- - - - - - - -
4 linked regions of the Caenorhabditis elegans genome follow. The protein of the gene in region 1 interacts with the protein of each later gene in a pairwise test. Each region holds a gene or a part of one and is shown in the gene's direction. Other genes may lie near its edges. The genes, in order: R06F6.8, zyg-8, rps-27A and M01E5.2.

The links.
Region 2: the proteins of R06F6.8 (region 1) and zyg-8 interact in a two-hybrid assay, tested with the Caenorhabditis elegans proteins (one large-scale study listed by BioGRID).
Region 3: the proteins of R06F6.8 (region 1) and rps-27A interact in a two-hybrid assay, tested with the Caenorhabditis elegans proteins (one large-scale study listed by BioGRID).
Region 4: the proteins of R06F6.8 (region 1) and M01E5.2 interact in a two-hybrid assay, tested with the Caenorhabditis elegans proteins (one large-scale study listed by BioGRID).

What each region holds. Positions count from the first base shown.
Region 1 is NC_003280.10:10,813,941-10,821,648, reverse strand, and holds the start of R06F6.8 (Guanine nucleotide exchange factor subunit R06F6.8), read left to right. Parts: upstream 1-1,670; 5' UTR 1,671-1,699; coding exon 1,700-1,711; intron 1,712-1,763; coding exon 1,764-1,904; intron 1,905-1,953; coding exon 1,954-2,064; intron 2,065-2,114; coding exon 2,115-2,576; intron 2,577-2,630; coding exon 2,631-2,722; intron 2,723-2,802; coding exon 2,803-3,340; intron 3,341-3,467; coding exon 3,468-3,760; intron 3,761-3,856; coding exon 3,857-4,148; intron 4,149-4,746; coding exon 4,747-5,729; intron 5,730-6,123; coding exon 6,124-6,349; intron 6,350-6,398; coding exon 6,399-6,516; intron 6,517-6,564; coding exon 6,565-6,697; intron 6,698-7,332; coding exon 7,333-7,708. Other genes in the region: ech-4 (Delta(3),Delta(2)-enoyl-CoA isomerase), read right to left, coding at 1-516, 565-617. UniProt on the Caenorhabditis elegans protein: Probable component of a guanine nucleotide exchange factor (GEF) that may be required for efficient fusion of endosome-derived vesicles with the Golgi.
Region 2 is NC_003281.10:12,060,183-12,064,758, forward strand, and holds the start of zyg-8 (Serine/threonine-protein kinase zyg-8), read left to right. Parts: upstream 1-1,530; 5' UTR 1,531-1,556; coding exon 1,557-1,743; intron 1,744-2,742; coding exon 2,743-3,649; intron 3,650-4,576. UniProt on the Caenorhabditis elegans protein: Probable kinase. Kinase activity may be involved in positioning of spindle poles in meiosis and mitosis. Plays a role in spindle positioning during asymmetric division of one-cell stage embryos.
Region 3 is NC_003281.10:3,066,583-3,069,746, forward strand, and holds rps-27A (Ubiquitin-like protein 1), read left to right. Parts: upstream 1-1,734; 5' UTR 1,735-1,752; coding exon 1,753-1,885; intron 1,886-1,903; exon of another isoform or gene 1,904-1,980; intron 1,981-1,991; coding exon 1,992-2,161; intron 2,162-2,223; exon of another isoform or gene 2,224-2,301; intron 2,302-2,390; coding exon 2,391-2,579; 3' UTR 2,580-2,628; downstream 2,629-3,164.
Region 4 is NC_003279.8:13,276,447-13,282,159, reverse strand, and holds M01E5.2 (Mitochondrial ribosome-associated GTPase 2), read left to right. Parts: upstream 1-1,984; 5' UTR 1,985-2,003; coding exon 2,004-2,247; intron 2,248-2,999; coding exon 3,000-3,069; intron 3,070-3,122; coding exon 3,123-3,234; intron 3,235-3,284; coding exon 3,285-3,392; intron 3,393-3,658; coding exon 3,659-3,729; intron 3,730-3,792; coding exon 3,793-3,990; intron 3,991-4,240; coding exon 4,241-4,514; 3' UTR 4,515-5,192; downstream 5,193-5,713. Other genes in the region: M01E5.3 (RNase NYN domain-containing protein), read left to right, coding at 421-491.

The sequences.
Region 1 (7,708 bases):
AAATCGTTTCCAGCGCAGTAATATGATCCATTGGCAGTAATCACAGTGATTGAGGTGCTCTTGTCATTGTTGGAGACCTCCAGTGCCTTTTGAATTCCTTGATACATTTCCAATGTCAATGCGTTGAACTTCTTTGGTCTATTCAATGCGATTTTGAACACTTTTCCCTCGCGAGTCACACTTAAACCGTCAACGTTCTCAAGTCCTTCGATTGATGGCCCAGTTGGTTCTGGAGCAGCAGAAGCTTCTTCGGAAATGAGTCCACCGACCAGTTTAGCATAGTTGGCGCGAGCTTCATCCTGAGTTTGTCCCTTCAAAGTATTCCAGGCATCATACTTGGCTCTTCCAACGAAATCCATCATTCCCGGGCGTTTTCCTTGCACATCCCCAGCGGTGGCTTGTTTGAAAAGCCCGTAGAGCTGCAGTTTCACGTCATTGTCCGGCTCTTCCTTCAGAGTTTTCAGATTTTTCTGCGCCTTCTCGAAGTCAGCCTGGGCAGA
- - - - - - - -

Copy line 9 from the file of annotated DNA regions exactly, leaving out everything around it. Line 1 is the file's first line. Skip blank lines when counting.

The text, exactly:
Region 3 is NC_003281.10:3,066,583-3,069,746, forward strand, and holds rps-27A (Ubiquitin-like protein 1), read left to right. Parts: upstream 1-1,734; 5' UTR 1,735-1,752; coding exon 1,753-1,885; intron 1,886-1,903; exon of another isoform or gene 1,904-1,980; intron 1,981-1,991; coding exon 1,992-2,161; intron 2,162-2,223; exon of another isoform or gene 2,224-2,301; intron 2,302-2,390; coding exon 2,391-2,579; 3' UTR 2,580-2,628; downstream 2,629-3,164.